What is angina?
Angina (say "ANN-juh-nuh" or "ann-JY-nuh") is a symptom of heart disease. Angina happens when there is not enough blood flow to the heart muscle. This is often a result of narrowed blood vessels, usually caused by hardening of the arteries (atherosclerosis).
Angina can be dangerous. So it is important to pay attention to your symptoms, know what is typical for you, learn how to control it, and understand when you need to get treatment.
What are the symptoms?
Symptoms of angina include chest pain or pressure, or a strange feeling in the chest. Some people feel pain, pressure, or a strange feeling in the back, neck, jaw, or upper belly, or in one or both shoulders or arms. Other symptoms of angina include shortness of breath, nausea or vomiting, lightheadedness or sudden weakness, or a fast or irregular heartbeat.
Some people describe their angina as pressure, heaviness, weight, tightness, squeezing, discomfort, burning, or dull aching in the chest. People often put a fist to the chest when describing their pain. Some people may feel tingling or numbness in the arm, hand, or jaw when they have angina.
It might be hard for you to point to the exact location of your pain. Pressing on the chest wall does not cause the pain.
Your symptoms might begin at a low level and then increase over several minutes to reach a peak. Angina that starts with an activity usually will decrease when the activity is stopped. Chest pain that begins suddenly or lasts only a few seconds is less likely to be angina.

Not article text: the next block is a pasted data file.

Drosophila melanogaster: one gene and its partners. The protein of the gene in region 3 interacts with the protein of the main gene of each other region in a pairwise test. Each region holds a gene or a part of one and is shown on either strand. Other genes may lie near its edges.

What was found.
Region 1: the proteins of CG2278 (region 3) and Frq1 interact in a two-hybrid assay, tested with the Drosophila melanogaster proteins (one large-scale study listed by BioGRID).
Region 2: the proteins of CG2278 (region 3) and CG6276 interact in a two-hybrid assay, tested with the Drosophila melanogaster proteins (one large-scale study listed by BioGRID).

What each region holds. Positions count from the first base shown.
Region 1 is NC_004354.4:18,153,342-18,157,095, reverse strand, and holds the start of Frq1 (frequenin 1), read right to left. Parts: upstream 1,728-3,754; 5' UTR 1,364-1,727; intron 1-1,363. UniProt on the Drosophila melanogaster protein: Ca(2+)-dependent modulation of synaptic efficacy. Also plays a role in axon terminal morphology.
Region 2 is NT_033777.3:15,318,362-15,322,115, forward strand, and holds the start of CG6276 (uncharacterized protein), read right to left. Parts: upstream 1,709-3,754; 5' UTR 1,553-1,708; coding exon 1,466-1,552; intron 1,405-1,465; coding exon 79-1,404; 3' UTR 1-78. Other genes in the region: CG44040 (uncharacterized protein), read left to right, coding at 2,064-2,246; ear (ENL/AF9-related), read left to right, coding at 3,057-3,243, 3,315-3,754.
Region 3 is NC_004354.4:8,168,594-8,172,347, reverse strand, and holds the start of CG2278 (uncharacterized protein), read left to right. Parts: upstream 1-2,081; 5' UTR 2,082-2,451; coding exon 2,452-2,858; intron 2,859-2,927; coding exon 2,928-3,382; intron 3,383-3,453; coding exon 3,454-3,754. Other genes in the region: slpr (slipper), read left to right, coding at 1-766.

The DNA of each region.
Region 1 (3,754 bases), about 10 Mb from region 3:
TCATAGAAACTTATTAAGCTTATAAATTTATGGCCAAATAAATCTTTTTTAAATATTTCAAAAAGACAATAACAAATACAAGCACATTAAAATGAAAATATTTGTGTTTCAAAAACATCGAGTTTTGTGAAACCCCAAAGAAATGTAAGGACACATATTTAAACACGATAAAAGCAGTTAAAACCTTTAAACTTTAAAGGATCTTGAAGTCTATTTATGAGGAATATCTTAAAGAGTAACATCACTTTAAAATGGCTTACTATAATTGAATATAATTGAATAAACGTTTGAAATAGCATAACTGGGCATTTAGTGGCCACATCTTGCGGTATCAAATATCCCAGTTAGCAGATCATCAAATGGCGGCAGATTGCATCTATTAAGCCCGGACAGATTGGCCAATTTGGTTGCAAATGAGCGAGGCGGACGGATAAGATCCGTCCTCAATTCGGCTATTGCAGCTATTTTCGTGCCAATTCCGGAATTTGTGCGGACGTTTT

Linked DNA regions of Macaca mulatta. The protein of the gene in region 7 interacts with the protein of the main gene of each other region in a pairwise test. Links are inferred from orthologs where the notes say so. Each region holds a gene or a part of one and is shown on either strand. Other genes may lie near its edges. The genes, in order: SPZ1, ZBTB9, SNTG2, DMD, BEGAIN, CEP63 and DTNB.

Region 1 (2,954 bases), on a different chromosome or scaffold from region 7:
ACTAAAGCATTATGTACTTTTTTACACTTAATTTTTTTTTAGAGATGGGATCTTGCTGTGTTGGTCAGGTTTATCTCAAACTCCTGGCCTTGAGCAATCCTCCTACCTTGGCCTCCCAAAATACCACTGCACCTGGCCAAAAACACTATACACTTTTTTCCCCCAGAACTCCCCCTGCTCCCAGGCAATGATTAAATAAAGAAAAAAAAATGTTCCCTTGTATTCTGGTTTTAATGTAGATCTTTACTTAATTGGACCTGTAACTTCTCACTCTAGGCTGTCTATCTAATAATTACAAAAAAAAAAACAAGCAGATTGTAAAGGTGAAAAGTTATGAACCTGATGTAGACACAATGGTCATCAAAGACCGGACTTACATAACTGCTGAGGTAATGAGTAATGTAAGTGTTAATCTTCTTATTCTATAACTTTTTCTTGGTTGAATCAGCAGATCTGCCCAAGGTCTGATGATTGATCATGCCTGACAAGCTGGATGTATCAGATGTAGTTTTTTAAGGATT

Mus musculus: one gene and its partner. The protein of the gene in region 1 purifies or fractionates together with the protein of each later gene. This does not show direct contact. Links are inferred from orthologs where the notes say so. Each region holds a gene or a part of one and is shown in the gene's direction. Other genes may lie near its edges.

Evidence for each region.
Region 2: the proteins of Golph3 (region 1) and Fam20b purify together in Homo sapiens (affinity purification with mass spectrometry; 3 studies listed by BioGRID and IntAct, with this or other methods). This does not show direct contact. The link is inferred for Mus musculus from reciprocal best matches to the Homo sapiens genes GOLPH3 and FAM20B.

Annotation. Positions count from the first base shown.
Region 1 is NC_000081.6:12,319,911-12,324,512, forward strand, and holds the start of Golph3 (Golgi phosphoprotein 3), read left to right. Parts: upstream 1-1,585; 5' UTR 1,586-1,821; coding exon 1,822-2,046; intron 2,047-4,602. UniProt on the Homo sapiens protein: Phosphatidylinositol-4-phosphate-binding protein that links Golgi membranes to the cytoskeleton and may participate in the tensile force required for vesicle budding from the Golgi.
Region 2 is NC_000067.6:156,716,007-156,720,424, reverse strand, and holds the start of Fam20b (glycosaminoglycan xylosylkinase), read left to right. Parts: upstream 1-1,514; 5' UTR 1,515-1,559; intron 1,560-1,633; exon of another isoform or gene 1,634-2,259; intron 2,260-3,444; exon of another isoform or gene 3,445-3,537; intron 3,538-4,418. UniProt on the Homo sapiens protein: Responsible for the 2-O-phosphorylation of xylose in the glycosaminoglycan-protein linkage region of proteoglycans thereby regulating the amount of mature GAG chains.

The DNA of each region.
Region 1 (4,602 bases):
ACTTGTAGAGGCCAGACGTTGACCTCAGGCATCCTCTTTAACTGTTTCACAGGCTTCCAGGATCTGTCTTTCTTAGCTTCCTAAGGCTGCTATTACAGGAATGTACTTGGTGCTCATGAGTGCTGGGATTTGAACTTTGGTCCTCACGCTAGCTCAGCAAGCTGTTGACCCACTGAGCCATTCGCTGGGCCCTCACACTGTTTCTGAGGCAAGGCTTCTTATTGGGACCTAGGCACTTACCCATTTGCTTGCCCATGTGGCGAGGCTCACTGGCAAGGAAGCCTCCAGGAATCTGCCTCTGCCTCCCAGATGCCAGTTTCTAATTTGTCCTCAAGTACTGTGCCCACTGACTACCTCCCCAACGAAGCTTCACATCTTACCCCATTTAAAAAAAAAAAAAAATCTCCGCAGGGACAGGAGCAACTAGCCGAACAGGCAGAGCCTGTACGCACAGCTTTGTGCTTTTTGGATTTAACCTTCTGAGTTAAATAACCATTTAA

Women are somewhat more likely than men to have other symptoms like nausea and back or jaw pain. This feeling can be in areas other than the chest , such as in the neck or jaw.
Do not wait if you think you are having a heart attack. Getting help fast can save your life. Even if you're not sure it's a heart attack, have it checked out.
What are the types of angina?
Stable angina has a typical pattern. You can likely predict when it will happen. It happens when your heart is working harder and needs more oxygen than can be delivered through the narrowed arteries. Examples include when you are:
- Doing strenuous exercise (especially if you typically do not exercise).
- Being exposed to cold temperatures.
- Having sudden, intense emotions, such as anger or fear.
- Eating a heavy meal.
- Using cocaine or amphetamines.
The pain goes away when you rest or take nitroglycerin. It may continue without much change for years.